Etymology
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conventionality (n.)

1834, "conventional thing or practice;" 1842, "conventional quality or state;" see conventional + -ity. Related: Conventionalities.

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dyeing (n.)

"the operation or practice of fixing colors in solution in textiles, hides, hair, etc.," late 14c., verbal noun from dye (v.).

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cookery (n.)

"art or practice of cooking and dressing food for the table," late 14c.; see cook (n.) + -ery.

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athletics (n.)

"art or practice of athletic games or exercises," c. 1730, from athletic; also see -ics. Probably formed on the model of gymnastics.

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waterboard (n.)

1610s (n.), "gutter," from water (n.1) + board (n.1). Waterboarding as the name of a type of torture is from 2005, but the practice is older.

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hermetically (adv.)

c. 1600, "according to hermetic practice," especially, chemically, "by means of fusion," from hermetical (see hermetic) + -ly (2).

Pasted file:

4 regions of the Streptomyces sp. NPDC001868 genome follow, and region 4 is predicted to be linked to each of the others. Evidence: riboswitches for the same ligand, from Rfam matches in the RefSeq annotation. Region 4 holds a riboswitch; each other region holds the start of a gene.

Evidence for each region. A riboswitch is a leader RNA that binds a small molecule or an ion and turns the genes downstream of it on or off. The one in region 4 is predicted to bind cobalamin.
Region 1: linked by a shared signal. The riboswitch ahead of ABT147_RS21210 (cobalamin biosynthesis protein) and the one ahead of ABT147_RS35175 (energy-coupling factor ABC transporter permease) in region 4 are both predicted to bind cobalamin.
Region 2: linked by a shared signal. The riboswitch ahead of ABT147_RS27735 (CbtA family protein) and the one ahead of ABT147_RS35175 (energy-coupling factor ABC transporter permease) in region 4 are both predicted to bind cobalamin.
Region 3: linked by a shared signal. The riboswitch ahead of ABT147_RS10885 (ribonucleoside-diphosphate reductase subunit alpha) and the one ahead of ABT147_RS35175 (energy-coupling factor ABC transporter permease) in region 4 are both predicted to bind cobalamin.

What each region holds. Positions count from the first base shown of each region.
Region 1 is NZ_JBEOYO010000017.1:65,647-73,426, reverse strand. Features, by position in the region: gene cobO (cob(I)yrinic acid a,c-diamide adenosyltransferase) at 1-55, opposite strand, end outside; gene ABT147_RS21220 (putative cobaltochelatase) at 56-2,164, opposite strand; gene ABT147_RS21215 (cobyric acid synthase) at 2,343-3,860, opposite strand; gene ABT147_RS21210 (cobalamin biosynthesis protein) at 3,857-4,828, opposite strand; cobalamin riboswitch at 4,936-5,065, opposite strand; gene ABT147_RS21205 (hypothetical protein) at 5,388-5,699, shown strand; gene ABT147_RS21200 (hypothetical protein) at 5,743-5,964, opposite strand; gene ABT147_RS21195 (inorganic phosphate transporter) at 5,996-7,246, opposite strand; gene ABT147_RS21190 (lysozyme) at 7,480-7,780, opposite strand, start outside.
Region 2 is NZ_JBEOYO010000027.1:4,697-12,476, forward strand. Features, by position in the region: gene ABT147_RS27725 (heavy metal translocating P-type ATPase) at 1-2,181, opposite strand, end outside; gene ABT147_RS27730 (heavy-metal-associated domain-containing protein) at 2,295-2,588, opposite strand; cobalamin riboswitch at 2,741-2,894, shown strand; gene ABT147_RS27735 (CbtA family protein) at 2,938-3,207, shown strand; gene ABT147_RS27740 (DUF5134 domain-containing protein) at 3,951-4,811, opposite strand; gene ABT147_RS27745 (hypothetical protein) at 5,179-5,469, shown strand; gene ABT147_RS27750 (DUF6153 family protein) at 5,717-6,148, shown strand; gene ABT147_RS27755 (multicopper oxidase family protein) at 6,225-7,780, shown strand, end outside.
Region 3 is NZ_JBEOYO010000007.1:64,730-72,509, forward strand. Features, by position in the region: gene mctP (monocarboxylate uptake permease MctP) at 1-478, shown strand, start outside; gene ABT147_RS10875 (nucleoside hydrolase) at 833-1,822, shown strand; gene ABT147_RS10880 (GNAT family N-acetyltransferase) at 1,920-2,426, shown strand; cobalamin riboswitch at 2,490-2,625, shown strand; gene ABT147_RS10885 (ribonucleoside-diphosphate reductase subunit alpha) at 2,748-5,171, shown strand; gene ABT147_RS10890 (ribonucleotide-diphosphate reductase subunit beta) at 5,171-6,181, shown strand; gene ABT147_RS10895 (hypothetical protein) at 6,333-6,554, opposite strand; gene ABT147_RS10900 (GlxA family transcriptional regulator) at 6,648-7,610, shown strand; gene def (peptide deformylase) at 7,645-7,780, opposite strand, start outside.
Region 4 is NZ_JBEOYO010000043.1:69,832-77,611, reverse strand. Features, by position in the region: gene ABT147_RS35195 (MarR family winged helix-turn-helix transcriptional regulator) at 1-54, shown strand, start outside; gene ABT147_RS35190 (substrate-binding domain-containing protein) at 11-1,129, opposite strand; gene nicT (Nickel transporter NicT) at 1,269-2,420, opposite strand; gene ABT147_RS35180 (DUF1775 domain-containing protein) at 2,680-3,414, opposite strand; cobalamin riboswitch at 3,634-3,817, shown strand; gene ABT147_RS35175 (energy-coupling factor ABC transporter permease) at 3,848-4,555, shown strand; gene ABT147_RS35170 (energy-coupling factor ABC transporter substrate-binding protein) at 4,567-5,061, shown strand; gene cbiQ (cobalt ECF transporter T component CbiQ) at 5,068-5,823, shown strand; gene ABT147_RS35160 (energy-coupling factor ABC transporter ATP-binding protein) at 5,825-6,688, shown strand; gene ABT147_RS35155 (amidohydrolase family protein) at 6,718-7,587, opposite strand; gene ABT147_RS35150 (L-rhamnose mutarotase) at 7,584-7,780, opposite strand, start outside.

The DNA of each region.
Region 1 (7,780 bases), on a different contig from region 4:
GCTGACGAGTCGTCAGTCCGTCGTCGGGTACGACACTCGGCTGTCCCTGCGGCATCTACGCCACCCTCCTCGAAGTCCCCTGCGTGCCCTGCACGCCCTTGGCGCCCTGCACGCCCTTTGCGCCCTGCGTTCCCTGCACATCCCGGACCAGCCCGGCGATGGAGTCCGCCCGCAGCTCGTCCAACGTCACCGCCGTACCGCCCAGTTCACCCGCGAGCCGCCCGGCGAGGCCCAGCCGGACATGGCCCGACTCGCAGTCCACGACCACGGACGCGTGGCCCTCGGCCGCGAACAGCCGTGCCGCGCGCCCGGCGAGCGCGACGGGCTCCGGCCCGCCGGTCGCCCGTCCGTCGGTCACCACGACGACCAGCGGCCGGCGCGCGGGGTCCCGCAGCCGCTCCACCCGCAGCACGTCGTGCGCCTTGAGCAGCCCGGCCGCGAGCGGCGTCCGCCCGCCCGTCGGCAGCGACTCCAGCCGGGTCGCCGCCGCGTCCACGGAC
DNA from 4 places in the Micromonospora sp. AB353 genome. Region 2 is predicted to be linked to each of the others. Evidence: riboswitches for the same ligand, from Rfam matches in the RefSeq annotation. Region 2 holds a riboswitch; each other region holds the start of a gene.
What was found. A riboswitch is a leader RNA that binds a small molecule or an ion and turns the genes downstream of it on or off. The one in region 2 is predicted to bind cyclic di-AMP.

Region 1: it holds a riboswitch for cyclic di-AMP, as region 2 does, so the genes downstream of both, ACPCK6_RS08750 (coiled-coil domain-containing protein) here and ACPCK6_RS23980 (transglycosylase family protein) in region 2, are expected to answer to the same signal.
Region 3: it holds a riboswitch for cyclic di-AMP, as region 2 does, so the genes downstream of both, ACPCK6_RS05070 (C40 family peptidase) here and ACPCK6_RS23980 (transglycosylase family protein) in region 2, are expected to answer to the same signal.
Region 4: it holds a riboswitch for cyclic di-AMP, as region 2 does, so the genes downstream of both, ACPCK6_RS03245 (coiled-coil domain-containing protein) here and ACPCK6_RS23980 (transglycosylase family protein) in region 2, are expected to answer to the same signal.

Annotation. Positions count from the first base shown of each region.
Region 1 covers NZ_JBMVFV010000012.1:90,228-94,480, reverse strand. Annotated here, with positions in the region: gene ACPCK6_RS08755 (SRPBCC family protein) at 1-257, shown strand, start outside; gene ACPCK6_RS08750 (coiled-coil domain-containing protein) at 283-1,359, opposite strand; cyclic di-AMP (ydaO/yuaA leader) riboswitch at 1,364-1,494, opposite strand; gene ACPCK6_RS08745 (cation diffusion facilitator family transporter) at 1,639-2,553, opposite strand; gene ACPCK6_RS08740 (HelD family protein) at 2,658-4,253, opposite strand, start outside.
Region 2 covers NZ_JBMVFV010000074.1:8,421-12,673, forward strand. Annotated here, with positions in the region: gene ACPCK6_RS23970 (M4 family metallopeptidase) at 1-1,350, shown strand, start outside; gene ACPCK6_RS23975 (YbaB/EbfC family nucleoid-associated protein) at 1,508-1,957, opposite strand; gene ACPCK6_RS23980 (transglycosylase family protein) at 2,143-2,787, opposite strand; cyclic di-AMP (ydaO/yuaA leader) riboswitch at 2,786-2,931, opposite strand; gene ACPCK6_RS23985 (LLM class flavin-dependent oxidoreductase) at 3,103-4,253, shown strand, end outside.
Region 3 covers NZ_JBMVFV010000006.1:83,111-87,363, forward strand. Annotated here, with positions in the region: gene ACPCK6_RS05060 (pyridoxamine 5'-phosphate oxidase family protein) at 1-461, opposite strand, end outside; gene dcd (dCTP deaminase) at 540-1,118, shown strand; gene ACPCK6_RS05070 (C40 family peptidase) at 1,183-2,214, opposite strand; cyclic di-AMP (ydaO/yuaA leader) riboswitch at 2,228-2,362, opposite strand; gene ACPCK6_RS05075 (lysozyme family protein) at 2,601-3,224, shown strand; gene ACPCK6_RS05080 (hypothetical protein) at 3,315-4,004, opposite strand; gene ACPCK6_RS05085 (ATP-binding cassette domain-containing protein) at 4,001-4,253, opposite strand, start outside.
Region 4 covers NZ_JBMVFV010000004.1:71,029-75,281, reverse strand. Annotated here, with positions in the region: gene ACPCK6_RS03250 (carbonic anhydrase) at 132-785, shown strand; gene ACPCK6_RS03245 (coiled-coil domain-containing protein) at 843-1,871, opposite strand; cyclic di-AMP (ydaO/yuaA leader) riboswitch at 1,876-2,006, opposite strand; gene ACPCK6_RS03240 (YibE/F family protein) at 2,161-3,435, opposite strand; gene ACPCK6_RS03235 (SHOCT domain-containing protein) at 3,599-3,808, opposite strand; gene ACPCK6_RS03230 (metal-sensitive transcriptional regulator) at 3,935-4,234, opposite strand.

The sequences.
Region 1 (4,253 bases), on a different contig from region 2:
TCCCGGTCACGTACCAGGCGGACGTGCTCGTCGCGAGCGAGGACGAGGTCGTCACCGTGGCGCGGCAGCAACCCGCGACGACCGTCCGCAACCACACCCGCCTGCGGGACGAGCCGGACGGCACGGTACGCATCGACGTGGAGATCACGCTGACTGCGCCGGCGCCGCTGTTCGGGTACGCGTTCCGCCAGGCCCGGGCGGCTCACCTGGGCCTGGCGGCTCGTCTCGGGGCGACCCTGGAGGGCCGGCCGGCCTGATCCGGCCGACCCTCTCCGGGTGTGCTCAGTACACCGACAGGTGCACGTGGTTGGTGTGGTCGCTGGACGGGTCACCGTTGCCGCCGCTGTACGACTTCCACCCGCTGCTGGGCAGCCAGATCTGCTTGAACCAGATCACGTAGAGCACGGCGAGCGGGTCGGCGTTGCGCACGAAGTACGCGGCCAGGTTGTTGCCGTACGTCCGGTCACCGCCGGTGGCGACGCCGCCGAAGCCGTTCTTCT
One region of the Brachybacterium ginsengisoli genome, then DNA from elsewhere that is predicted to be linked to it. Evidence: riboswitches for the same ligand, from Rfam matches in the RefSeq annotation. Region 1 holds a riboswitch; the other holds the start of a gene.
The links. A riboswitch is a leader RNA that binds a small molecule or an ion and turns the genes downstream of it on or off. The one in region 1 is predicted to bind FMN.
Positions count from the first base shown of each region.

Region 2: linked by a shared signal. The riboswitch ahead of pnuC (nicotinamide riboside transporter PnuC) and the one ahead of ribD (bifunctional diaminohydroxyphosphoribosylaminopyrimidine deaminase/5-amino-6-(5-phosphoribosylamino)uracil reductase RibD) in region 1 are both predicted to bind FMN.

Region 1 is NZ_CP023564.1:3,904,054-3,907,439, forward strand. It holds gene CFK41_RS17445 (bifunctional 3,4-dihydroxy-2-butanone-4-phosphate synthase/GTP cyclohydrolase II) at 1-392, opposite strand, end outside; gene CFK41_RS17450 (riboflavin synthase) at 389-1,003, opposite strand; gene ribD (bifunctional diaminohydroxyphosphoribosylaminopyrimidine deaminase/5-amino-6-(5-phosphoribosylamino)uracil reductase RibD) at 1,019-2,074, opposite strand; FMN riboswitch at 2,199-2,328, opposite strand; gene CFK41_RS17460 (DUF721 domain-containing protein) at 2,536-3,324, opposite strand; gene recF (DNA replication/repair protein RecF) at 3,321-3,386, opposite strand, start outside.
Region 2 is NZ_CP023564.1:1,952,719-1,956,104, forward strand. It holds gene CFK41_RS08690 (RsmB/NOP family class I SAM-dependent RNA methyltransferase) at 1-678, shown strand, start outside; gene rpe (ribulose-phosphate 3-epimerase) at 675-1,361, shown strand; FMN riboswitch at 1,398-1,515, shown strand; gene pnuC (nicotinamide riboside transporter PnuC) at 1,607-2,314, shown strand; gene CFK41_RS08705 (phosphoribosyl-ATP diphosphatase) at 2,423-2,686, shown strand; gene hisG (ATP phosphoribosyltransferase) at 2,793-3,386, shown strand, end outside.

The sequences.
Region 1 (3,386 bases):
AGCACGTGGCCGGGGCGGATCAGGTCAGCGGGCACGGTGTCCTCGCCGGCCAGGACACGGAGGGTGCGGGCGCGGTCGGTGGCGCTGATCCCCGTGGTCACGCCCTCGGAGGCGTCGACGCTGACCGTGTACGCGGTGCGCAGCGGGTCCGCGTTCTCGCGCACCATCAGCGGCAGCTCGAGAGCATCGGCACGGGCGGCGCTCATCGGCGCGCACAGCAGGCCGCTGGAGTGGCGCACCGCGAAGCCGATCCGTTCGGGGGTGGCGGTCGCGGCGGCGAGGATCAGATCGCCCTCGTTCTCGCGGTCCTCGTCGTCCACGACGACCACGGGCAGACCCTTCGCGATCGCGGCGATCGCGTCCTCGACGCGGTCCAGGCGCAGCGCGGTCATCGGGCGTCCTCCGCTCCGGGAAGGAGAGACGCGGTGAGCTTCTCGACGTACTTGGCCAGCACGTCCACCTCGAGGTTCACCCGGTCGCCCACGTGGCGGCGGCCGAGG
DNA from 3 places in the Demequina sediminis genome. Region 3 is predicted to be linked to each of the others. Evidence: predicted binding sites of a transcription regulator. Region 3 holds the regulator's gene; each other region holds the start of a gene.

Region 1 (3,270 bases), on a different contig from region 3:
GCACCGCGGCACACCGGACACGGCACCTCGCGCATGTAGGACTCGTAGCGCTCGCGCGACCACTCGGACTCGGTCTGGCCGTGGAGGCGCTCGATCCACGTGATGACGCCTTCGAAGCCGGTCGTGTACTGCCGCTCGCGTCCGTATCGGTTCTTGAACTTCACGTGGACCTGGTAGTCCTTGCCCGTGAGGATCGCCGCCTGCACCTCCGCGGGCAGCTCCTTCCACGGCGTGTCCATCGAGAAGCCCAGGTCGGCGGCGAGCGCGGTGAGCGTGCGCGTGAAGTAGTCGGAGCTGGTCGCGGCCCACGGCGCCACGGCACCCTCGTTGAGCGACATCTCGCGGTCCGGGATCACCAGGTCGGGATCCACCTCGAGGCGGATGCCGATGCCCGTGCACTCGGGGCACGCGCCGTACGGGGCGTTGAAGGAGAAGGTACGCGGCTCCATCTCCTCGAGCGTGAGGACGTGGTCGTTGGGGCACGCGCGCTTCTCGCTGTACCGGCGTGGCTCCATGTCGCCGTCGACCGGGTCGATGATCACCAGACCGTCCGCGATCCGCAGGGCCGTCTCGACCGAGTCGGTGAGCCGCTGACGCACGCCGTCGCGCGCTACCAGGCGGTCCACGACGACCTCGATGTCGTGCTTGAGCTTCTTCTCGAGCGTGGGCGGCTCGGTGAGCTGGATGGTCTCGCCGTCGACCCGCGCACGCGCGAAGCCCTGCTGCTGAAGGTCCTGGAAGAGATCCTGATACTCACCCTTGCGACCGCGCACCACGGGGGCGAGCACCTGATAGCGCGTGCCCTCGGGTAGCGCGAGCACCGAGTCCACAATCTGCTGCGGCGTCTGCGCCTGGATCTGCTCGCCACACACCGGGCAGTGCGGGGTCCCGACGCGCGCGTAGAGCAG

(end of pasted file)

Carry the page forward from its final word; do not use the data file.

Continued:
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quackery (n.)

"the boastful pretensions or knavish practice of a quack, particularly in medicine" [Century Dictionary], 1690s, from quack (n.1) + -ery.

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bicycling (n.)

"art or practice of riding on a bicycle," 1869, verbal noun from bicycle (v.), for which see bicycle (n.).

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authoritarianism (n.)

"the practice, system, doctrines, etc. of authoritarians," 1883; see authoritarian + -ism. Early use was mostly in communist jargon.

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ure (n.)

"effect, operation, practice," early 15c., from Old French uevre (13c., Modern French oeuvre), from Latin opera (see opera).

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